“I Wanted to Be an Entrepreneur!”
Hiroyuki (Hiro) Isobe, CRE, Founder and Chairman, Japan Valuers, Inc., Tokyo, was attracted to a profession in real estate while a college student at Waseda University in Tokyo. “In Japan, an appraisal license was considered to be one of the most difficult professional licenses to acquire,” Hiro says. “I wanted an occupation where I could personally take responsibility for every facet of the business — and I really wanted to be an entrepreneur.”
He attained the coveted appraisal license in 1978, following four years of working as a license candidate in his home town of Nagoya. Then he moved to Atlanta, Georgia to attend graduate school at Georgia State University. With a Master’s degree from GSU in real estate and regional science, he was well positioned to set up his own appraisal and real estate counseling firm in Tokyo. He has co-authored or contributed to a dozen books on real estate, and has written numerous articles and columns for real estate and architecture magazines. He continues to write for magazines including Real Estate Fund Review (Japan) and Appraisal and Finance (Japan) several times a year. As a well-established real estate leader in Japan, he taught college courses on valuation, feasibility analysis, and market research for nearly 20 years at both the undergraduate and graduate level, and is a popular speaker — including representing The Counselors at the MIPIM Japan conference.
Most Interesting Projects
In the 1980s, a Tokyo developer asked Hiro to design a ski resort in Nijgata, a popular tourist destination, with the stated priority of “making it unique.” Hiro offered a creative solution — build it entirely under a dome — so it was not only quite different from the competition, it would provide optimum skiing conditions in any weather. “Unfortunately, the client declared bankruptcy before the project came to fruition,” Hiro says. Other favorite projects include appraising a zoo that specializes in bears and the valuation/feasibility projection for a 90-acre multi-complex (mixed-use) development in Yangon, Myanmar (formerly Burma).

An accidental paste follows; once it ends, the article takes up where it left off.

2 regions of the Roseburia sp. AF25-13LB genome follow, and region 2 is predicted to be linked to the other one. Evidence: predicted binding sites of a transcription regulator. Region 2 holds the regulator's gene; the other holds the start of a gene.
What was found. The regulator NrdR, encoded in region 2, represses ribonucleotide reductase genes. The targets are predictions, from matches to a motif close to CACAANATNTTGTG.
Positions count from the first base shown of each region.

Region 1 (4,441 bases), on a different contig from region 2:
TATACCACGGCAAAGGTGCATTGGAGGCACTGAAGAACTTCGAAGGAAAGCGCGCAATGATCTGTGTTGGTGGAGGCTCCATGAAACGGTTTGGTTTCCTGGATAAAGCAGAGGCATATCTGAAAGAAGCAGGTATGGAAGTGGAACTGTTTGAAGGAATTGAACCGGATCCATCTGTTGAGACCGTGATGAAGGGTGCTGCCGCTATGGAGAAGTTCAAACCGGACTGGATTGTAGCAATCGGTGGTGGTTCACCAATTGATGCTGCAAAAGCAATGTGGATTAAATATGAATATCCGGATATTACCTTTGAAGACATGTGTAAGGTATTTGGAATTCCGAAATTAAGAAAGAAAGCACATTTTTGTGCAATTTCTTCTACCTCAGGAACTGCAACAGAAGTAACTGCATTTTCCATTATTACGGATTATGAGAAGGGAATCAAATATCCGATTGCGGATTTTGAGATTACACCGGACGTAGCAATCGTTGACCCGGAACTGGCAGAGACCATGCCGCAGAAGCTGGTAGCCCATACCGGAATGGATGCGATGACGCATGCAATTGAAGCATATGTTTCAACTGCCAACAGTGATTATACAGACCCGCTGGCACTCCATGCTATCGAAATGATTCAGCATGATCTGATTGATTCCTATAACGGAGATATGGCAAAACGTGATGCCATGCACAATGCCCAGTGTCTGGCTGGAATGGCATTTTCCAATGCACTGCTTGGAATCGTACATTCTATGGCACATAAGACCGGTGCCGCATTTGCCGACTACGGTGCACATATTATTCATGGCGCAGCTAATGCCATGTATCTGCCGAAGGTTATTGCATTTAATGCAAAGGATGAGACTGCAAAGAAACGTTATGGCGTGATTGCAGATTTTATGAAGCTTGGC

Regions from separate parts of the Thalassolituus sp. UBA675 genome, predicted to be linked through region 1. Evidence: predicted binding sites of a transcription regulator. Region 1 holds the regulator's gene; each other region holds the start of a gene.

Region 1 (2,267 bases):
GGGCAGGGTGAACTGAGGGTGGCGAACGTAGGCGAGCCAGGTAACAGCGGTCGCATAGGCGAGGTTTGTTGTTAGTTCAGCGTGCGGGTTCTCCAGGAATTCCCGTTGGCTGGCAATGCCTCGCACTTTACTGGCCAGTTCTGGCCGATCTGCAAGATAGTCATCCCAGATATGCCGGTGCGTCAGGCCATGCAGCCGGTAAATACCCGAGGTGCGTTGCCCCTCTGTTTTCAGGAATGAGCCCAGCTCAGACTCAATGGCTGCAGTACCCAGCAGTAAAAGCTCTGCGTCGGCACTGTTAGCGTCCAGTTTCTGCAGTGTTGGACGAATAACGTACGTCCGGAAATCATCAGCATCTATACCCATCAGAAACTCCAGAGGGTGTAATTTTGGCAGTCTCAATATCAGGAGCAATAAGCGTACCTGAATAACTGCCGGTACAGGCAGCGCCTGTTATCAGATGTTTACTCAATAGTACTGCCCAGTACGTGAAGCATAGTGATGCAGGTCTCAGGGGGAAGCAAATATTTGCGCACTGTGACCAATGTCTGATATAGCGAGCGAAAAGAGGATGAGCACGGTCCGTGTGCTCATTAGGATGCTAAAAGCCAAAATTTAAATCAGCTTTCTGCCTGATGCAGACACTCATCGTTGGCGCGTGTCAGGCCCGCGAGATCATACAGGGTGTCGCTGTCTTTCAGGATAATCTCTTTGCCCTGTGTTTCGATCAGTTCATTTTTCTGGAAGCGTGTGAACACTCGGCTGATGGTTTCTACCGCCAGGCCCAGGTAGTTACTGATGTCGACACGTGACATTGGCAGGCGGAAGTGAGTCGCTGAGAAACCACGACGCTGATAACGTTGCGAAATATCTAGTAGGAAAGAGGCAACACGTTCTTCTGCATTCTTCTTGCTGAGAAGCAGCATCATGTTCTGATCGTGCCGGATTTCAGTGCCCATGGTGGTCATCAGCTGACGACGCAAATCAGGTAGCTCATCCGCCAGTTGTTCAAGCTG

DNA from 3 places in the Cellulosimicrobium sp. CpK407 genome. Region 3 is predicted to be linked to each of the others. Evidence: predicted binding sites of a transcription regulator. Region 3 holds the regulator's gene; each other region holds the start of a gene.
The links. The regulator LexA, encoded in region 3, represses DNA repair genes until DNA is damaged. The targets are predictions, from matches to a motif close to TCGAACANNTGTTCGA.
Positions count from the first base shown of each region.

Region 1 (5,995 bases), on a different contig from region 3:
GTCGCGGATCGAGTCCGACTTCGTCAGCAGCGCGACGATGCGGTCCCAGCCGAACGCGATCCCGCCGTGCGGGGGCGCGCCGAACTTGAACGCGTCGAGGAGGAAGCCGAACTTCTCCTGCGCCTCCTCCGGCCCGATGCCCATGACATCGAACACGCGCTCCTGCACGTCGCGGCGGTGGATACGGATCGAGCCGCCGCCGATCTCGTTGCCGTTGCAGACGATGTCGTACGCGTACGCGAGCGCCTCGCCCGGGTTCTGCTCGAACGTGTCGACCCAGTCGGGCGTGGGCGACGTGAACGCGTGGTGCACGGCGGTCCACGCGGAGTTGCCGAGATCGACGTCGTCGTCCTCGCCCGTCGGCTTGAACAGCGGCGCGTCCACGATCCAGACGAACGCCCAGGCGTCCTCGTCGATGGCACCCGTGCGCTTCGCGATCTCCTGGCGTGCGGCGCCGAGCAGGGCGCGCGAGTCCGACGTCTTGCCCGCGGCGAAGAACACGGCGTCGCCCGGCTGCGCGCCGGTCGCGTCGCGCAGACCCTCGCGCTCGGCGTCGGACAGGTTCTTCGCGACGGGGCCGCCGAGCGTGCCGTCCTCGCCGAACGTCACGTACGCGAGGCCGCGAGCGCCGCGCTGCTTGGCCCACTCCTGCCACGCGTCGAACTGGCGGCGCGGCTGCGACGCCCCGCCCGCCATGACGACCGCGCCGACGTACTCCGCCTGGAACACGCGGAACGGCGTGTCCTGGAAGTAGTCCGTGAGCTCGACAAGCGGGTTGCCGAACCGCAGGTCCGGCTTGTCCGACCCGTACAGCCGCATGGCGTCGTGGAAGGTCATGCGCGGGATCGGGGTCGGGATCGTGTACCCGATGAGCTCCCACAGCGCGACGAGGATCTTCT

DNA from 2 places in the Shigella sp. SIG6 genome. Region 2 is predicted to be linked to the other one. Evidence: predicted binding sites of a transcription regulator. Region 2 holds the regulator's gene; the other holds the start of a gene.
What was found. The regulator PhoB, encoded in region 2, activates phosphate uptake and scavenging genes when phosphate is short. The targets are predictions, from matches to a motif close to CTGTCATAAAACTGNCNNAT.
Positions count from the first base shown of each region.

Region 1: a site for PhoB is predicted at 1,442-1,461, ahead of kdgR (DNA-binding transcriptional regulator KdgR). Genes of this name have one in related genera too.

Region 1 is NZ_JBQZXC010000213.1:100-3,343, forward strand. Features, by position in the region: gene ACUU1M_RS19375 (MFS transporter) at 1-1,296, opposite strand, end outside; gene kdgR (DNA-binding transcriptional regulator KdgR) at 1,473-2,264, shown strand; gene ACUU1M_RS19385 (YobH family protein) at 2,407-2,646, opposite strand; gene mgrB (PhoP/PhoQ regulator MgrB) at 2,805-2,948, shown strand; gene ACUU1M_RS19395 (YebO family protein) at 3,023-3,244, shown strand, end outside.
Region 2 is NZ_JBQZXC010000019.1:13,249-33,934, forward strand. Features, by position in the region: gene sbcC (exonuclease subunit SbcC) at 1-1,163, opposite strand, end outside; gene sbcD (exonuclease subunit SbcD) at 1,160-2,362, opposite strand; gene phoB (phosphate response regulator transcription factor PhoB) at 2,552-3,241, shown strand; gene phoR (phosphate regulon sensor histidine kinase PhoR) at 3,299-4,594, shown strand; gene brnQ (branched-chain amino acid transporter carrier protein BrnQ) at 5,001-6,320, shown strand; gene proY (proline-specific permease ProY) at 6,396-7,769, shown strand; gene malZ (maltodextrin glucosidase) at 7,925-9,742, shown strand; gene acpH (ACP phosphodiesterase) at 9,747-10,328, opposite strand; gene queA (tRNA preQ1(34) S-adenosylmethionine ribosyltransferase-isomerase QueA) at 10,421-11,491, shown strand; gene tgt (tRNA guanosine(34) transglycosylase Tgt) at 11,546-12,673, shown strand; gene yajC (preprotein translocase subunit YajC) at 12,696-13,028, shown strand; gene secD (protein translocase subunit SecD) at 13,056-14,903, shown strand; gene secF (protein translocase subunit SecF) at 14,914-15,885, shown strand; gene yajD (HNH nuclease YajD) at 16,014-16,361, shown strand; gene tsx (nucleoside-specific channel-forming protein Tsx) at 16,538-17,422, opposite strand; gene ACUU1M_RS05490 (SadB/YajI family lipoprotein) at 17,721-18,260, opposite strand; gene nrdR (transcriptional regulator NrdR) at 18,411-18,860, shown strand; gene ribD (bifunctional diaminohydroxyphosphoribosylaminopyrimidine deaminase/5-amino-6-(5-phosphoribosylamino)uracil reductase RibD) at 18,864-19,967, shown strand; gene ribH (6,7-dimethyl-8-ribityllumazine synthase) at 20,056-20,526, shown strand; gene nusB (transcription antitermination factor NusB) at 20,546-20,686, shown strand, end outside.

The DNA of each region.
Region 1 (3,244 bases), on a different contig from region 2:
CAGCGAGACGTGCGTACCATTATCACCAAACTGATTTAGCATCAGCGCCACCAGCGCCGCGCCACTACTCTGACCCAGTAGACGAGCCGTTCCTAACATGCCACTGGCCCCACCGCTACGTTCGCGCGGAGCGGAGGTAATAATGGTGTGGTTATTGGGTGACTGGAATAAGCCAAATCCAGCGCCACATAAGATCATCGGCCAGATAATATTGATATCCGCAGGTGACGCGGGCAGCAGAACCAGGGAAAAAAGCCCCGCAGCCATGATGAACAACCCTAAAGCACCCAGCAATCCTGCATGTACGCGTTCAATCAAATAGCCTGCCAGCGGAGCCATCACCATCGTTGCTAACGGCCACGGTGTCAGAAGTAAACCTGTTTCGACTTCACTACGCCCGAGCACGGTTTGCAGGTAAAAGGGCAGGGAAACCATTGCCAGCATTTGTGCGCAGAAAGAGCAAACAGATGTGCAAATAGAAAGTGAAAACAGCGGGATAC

Hiro first visited Myanmar in 2013. “I literally fell in love with this emerging country,” he says. He began visiting there frequently, meeting architects, engineers, contractors and brokers. Hiro says he sees democracy on the horizon, and economic aid is helping the country to modernize.
“I see optimism growing among many people in Myanmar and they are confident about a better future,” Hiro says. “But as the inflow of business and non-profit organization workers increases, there is a serious shortage of affordable office space and housing. Prices continue to rise so that, for example, rent for a class A office in Yangon is as expensive as space in Tokyo — and residential apartment rents actually surpass Tokyo prices. Most of the apartment housing is old. So there is opportunity in developing reasonably-priced accommodations here.”
Hiro explains that there has been no concept of real estate counseling in Myanmar, possibly because most significant political, social, and business decisions traditionally have been made by the military government. He works to help local and global clients acquire unbiased appraisals, future cash flow projections, cost/benefit analysis in utilizing highest and best use, and development efficiency projections.
Hiro is known to have quite a sense of humor. When not working, he runs regularly, plays golf, skis in winter, and goes camping. “I love bonfires,” he explained. He is also a voracious reader: “I don’t have a favorite author or genre… I read books according to Amazon’s rankings. And I have been practicing playing the piano for almost 20 years. Unfortunately, I’m still at the very elementary level.”
When fellow Counselor Noah Shlaes’ son was attending school in Tokyo, Hiro and his wife opened their home to him, providing a welcome home base and immersive experience in a secure and caring environment. It’s a great example of the Counselors’ member network in action.
“I retired from the CEO/president position of my company two years ago,” Hiro said. “That’s when I launched my new — second — career: my adventure in Myanmar. I have been learning to speak Burmese…but it’s difficult. I’m about to give up,” he laughed. But to Counselors who have gotten to know Hiro through his attendance at CRE national and international meetings — and who work with him as he plans a new CRE Asia chapter — they know giving up is not something Hiro is likely to do.